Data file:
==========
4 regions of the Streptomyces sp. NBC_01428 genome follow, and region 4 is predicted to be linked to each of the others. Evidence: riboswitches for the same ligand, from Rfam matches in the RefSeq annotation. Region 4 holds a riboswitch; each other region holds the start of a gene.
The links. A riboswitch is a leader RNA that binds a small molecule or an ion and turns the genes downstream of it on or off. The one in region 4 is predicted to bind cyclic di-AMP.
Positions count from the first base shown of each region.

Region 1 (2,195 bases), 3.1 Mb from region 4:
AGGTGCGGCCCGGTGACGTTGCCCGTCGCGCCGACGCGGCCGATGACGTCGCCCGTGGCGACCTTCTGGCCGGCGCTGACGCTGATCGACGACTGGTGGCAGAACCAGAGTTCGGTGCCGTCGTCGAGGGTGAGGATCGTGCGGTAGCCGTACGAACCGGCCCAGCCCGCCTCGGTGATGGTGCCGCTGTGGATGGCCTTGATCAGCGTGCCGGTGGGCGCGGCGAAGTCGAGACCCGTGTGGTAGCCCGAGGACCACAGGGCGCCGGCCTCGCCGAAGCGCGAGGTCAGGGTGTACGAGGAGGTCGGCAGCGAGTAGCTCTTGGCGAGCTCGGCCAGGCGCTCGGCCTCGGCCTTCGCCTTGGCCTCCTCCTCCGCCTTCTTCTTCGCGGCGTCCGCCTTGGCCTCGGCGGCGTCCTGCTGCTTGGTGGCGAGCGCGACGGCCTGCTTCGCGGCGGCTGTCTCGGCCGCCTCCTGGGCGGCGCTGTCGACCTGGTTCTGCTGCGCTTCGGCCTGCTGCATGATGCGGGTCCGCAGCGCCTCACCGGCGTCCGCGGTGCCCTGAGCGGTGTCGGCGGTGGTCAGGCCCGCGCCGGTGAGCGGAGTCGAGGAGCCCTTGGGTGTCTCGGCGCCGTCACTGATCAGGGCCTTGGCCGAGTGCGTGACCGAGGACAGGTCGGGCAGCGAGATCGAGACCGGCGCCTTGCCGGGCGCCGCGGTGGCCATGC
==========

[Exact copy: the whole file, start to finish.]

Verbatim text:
4 regions of the Streptomyces sp. NBC_01428 genome follow, and region 4 is predicted to be linked to each of the others. Evidence: riboswitches for the same ligand, from Rfam matches in the RefSeq annotation. Region 4 holds a riboswitch; each other region holds the start of a gene.
The links. A riboswitch is a leader RNA that binds a small molecule or an ion and turns the genes downstream of it on or off. The one in region 4 is predicted to bind cyclic di-AMP.
Positions count from the first base shown of each region.

Region 1 (2,195 bases), 3.1 Mb from region 4:
AGGTGCGGCCCGGTGACGTTGCCCGTCGCGCCGACGCGGCCGATGACGTCGCCCGTGGCGACCTTCTGGCCGGCGCTGACGCTGATCGACGACTGGTGGCAGAACCAGAGTTCGGTGCCGTCGTCGAGGGTGAGGATCGTGCGGTAGCCGTACGAACCGGCCCAGCCCGCCTCGGTGATGGTGCCGCTGTGGATGGCCTTGATCAGCGTGCCGGTGGGCGCGGCGAAGTCGAGACCCGTGTGGTAGCCCGAGGACCACAGGGCGCCGGCCTCGCCGAAGCGCGAGGTCAGGGTGTACGAGGAGGTCGGCAGCGAGTAGCTCTTGGCGAGCTCGGCCAGGCGCTCGGCCTCGGCCTTCGCCTTGGCCTCCTCCTCCGCCTTCTTCTTCGCGGCGTCCGCCTTGGCCTCGGCGGCGTCCTGCTGCTTGGTGGCGAGCGCGACGGCCTGCTTCGCGGCGGCTGTCTCGGCCGCCTCCTGGGCGGCGCTGTCGACCTGGTTCTGCTGCGCTTCGGCCTGCTGCATGATGCGGGTCCGCAGCGCCTCACCGGCGTCCGCGGTGCCCTGAGCGGTGTCGGCGGTGGTCAGGCCCGCGCCGGTGAGCGGAGTCGAGGAGCCCTTGGGTGTCTCGGCGCCGTCACTGATCAGGGCCTTGGCCGAGTGCGTGACCGAGGACAGGTCGGGCAGCGAGATCGAGACCGGCGCCTTGCCGGGCGCCGCGGTGGCCATGC